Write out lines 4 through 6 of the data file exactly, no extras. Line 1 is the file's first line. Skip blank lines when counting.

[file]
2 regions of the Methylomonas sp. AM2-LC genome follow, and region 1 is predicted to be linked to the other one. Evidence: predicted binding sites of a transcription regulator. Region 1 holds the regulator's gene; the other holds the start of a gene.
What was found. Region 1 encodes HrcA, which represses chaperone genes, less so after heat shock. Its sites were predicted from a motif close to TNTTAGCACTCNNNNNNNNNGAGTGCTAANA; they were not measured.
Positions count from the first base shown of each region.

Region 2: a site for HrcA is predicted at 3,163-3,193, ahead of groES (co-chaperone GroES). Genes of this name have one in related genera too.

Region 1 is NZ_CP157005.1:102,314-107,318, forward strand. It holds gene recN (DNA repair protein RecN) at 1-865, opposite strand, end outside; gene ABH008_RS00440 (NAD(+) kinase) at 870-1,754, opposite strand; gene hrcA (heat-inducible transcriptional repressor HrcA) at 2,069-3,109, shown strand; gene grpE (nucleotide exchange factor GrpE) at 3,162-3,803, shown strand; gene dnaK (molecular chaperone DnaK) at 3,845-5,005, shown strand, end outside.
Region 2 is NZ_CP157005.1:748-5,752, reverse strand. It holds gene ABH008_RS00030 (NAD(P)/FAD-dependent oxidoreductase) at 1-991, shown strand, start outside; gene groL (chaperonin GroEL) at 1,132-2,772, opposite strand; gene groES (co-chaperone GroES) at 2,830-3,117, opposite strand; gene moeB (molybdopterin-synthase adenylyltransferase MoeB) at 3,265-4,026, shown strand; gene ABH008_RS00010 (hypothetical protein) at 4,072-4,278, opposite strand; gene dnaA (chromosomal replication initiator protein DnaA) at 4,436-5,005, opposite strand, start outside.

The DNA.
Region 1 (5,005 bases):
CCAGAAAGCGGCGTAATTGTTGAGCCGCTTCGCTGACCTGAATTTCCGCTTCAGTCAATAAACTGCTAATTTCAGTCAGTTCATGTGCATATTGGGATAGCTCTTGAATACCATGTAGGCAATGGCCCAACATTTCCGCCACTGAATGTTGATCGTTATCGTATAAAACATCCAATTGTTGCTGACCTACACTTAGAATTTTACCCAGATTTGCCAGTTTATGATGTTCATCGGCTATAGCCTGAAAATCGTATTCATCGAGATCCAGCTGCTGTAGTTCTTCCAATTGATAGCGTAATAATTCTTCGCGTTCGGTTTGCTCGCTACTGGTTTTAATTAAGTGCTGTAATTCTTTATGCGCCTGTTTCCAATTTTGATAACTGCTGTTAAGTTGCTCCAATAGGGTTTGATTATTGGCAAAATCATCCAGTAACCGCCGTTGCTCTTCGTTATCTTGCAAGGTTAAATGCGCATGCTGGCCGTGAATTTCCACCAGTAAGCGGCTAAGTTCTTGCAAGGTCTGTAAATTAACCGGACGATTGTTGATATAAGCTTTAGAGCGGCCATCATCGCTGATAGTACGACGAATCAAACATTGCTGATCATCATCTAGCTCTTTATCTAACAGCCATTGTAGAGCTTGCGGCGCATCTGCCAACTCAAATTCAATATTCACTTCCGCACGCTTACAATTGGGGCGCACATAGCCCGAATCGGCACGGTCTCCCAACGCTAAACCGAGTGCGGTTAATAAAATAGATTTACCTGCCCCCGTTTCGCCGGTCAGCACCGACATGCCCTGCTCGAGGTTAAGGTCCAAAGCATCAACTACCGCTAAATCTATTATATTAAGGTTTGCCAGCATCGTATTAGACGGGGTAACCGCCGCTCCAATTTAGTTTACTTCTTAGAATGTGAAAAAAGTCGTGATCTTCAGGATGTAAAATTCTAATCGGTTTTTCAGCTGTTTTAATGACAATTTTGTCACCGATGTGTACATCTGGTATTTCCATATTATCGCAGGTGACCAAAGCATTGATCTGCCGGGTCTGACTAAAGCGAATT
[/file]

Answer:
Region 2: a site for HrcA is predicted at 3,163-3,193, ahead of groES (co-chaperone GroES). Genes of this name have one in related genera too.

Region 1 is NZ_CP157005.1:102,314-107,318, forward strand. It holds gene recN (DNA repair protein RecN) at 1-865, opposite strand, end outside; gene ABH008_RS00440 (NAD(+) kinase) at 870-1,754, opposite strand; gene hrcA (heat-inducible transcriptional repressor HrcA) at 2,069-3,109, shown strand; gene grpE (nucleotide exchange factor GrpE) at 3,162-3,803, shown strand; gene dnaK (molecular chaperone DnaK) at 3,845-5,005, shown strand, end outside.
Region 2 is NZ_CP157005.1:748-5,752, reverse strand. It holds gene ABH008_RS00030 (NAD(P)/FAD-dependent oxidoreductase) at 1-991, shown strand, start outside; gene groL (chaperonin GroEL) at 1,132-2,772, opposite strand; gene groES (co-chaperone GroES) at 2,830-3,117, opposite strand; gene moeB (molybdopterin-synthase adenylyltransferase MoeB) at 3,265-4,026, shown strand; gene ABH008_RS00010 (hypothetical protein) at 4,072-4,278, opposite strand; gene dnaA (chromosomal replication initiator protein DnaA) at 4,436-5,005, opposite strand, start outside.